it turns out that on an algebraic surface, a homology class coems from an algebric curve on the surface if it is dual to a form represented by one dz and one dwbar, i.e. if it has type (1,1).

    the corresponding conjecture in higher dimensions, still open, concerns the role of forms of type (p,p).
     
  9. Feb 24, 2008 #8

    mathwonk

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    very briefly, there is a theory of cohomology where the coefficients are not just integers but locally defined functions, like O = holomorphic functions, O* = never zero ones, Ω^p = holomorphic p forms, etc...

    By hodge and dolbeault theory some of these give a direct sum decomposition of the usual topological cohomology, e.g. H^2(C) with complex coefficients, =

    H^2(O) + H^1(Ω^1) + H^0(Ω^2).

    then the exponential sequence 0-->Z-->O-->O*-->0 defined by f-->e^(2pif), gives an exact sequence of cohomologies containing the piece

    H^1(O*)-->H^2(Z)-->H^2(O)-->0.

    where the right hand map is the composition of the inclusion H^2(Z)-->H^2(C) with the projection

    H^2(C)-->H^2(O). By the exactness of the sequence, the group H^1(O*)maps onto the kernel of this map.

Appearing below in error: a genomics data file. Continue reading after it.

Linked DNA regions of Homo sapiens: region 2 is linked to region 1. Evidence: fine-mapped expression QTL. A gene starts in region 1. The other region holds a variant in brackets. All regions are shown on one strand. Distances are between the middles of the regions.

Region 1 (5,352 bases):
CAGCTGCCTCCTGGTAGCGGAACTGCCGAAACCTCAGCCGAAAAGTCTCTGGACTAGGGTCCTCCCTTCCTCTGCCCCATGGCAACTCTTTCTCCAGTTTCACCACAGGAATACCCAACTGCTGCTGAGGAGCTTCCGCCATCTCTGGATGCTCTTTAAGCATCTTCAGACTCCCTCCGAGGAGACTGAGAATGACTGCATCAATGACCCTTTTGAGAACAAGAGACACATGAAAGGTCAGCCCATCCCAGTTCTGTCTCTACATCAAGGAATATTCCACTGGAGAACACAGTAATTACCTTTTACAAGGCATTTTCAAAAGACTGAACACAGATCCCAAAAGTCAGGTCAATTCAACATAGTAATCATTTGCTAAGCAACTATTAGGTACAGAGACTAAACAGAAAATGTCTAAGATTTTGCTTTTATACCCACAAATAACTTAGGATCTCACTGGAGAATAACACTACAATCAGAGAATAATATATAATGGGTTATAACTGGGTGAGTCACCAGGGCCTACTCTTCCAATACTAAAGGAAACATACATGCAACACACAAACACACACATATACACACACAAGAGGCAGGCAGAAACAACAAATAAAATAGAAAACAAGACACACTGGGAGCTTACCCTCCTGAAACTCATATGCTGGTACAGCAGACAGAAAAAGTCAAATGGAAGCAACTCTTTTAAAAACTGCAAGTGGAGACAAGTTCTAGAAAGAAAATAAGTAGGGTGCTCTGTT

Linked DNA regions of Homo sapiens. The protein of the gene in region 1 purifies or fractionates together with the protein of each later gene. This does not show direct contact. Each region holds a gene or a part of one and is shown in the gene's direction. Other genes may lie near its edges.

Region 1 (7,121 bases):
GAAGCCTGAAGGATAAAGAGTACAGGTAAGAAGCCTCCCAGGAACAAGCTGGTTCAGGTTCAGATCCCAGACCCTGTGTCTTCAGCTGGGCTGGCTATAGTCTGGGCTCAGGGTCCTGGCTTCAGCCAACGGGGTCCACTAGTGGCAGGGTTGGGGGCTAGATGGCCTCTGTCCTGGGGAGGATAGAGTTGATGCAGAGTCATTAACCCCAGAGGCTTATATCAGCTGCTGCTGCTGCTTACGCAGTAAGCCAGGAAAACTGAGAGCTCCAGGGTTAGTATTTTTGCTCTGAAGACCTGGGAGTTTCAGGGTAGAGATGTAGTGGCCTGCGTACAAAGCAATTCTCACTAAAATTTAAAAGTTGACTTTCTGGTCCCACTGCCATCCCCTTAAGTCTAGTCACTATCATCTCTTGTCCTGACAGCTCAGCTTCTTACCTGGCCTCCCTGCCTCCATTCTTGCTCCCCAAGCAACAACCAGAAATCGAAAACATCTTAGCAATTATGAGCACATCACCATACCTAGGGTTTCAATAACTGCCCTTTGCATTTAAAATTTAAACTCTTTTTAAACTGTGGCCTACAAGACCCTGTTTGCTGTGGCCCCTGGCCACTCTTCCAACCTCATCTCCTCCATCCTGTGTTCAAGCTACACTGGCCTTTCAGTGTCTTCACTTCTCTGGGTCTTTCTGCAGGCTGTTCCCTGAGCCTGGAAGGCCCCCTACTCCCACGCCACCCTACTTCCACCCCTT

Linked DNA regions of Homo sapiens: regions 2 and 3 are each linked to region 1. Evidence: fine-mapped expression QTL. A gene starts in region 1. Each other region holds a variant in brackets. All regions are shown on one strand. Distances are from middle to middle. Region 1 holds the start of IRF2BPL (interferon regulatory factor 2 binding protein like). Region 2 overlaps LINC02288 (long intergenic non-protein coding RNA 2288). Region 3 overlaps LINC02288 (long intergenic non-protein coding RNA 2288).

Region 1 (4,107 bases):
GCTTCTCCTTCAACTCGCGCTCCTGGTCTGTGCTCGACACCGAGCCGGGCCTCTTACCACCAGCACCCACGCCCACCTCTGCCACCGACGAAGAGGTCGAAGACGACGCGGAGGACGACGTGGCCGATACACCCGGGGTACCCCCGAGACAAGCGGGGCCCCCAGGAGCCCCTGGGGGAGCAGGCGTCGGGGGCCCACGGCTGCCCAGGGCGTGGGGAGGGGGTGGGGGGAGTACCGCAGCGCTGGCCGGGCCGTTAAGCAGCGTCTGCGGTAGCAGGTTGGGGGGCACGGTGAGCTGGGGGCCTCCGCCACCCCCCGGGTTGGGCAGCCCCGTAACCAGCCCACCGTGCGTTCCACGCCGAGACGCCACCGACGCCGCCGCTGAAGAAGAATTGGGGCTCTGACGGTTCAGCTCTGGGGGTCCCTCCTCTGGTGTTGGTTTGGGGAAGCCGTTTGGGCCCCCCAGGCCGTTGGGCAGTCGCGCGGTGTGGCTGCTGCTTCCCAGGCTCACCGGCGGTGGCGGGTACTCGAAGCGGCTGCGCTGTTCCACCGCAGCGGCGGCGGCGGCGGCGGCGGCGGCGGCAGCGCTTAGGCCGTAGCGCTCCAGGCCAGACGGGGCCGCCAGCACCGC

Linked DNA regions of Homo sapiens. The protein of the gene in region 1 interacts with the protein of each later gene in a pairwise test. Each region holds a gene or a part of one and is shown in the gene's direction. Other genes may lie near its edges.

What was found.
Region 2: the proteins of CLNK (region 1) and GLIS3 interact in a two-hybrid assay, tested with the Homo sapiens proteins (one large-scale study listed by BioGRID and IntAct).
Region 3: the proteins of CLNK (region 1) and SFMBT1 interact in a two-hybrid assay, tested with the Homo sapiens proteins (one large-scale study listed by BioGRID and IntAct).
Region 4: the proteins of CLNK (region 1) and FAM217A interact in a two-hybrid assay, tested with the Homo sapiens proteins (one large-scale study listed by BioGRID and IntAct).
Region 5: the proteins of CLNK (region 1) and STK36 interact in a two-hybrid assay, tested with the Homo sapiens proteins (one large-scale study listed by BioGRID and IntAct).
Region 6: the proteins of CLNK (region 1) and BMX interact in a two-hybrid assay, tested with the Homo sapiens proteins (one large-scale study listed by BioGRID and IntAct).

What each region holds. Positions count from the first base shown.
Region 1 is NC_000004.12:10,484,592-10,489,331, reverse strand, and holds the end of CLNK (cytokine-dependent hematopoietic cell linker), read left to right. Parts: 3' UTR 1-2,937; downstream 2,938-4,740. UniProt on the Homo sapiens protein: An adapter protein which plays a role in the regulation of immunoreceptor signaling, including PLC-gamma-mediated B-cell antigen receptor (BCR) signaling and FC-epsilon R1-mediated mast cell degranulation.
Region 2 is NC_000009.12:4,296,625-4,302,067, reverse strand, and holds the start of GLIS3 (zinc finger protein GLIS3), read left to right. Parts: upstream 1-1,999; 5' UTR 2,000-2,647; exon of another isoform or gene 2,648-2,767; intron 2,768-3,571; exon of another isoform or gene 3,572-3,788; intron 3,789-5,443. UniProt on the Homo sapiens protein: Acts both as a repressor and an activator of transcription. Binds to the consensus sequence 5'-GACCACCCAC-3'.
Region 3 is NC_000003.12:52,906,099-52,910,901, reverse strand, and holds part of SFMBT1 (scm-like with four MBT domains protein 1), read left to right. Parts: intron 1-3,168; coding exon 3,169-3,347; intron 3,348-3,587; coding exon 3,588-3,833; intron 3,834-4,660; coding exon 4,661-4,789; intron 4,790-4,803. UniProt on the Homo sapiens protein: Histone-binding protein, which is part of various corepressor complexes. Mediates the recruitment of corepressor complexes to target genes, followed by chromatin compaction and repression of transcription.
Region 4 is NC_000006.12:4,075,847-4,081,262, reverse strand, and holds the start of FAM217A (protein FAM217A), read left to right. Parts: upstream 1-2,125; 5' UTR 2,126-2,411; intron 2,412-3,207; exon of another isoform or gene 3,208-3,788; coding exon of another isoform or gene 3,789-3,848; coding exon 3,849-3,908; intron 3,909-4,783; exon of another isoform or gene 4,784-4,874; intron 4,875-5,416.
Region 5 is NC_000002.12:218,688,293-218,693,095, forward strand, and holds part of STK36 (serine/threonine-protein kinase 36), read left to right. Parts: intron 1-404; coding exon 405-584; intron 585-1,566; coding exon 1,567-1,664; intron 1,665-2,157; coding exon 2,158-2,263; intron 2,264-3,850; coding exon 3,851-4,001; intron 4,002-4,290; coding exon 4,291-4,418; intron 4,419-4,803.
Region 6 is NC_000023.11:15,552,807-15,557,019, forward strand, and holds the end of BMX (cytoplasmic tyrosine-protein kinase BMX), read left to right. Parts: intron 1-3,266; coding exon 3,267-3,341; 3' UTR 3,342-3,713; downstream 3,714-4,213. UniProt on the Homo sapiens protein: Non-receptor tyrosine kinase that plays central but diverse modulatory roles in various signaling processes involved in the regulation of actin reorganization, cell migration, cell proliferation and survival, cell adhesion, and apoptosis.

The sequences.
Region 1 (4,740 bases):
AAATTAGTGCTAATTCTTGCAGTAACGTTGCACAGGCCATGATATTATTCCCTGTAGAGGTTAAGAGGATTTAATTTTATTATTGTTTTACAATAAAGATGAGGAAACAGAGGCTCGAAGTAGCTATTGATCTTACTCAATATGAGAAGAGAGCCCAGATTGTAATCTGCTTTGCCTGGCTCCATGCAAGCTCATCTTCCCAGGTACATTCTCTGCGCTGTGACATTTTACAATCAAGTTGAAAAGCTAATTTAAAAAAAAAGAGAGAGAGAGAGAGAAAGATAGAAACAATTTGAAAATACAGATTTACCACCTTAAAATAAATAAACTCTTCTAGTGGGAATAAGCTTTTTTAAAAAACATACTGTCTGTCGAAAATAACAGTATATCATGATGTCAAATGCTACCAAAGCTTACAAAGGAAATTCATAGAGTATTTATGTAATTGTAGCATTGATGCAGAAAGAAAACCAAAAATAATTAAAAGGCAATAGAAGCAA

but H^1(O*) is the group of line bundles, which is equivalent to the group of linear equivalence classes of formal sums of curves on the surface, so this sequence says that classes of curves are precisely the integral cohomology classes in H^2(C) that have no (2,0) part, (hence also no (0,2) part).

    I.e. integral cohomology classes of type (1,1) in H^2(C) are exactly the ones represented by curves on the surface.

    this solves the hodge problem for surfaces.
     
    Last edited: Feb 24, 2008
  10. Feb 24, 2008 #9

    mathwonk

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    so the first interesting open problem is understanding the classes in H^4 of a threefold that represent classes dual to curves on the threefold.

    thus one takes certain candidate classes in H^4 and tries to find curves representing them.

    a typical case is a principally polarized abelian variety of dimension 3, which is a usually jacobian of a curve of genus 3, and tries to find other curves inside the abelian variety.
     
  11. Feb 24, 2008 #10

    mathwonk

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    kurt your version is so picturesque i hesitate to comment on its accuracy. it is not really wrong, but not too precise either, i.e. it is too imprecise to be inaccurate.